As one person has said, you should be seeking a more rounded outlook on life because you want it and not because others want you to. Now there is a world of source material, and I think you can use a bit of entertainment with it to get you going. You might want to check out the History Channel which often has some interesting compilations on different events. this is good background info for the present.

    There is also a nice boyfriend who just might be a history or a poly sci major whom you might ask him about things he has been studying. In fact I bet some of your close friends would also be helpful. And your family should also help instead of just putting you down.

    Joe

  9. #24
    Forum translator Ptichka's Avatar
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    One thing I love about America (vs. Russia) is that people here on average are not afraid to be what they are. In Russia, people (in many circles) tend to be far more afraid to let anyone see they are not super-intellectuals. So, whenever a certain "intellectual" book hits the shelves, everybody suddenly has to have it, and it becomes "Oh, you haven't read such-and-such? Ah, but you absolutely have to! Reading it is just so profound!". In general, Americans are more willing to admit they don't like something, or are just not interested. So my advice is -- while you're young, try a little bit of everything, and find something you really enjoy. As to appearing intellecutal -- it's very easy, but what's the point? I recall an episode of the old "Boy meets World" sitcom, where Eric gets book that teaches him how to appear smart -- please don't be like that.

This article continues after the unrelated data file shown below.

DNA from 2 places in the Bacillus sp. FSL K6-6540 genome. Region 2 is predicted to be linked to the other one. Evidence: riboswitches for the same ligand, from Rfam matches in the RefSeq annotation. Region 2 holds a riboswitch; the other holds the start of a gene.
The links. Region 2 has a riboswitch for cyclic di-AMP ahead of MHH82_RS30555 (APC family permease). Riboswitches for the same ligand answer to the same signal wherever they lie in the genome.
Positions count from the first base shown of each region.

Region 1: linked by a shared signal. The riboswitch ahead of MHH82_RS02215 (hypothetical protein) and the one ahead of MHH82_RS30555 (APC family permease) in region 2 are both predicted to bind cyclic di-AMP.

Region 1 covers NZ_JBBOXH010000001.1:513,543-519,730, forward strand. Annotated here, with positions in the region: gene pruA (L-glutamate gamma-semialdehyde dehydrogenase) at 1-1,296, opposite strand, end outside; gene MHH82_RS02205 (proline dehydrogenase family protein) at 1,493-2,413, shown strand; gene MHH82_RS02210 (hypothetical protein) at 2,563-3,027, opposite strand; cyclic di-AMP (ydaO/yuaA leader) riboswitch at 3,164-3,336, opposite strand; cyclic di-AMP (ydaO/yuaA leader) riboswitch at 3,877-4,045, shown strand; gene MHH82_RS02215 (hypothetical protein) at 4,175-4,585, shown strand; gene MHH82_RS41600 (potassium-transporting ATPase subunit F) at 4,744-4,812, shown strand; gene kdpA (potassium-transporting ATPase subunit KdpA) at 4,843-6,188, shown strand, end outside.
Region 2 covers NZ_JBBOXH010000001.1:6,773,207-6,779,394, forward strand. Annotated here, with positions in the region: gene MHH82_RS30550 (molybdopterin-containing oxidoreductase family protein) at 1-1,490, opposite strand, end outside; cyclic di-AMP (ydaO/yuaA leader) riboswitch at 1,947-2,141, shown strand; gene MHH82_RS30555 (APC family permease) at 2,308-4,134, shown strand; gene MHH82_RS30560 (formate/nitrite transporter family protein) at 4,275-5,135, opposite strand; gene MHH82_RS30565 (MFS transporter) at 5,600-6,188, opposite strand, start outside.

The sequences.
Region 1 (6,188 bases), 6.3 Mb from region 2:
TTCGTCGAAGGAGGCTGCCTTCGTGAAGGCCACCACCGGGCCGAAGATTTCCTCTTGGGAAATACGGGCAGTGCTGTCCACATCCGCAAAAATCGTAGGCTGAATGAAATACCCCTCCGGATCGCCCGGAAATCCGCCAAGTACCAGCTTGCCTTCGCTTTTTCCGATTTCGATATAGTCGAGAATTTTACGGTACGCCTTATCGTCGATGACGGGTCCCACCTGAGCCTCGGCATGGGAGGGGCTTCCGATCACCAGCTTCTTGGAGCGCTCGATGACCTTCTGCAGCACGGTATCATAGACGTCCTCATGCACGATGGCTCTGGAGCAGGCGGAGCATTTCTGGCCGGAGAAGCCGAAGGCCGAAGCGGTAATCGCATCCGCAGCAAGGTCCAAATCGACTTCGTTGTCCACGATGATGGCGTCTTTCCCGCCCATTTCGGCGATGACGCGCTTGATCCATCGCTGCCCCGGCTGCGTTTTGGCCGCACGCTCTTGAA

10. #25
    Custom Title Mathman's Avatar
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    Hi Ptichka. Unfortunately, the flip side of that attitude is all the young people in the U.S. who think it's cool to be dumb. If you try to learn anything at school, that's "acting white."

    Mathman

  11. #26
    Tripping on the Podium
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    Quote Originally Posted by Mathman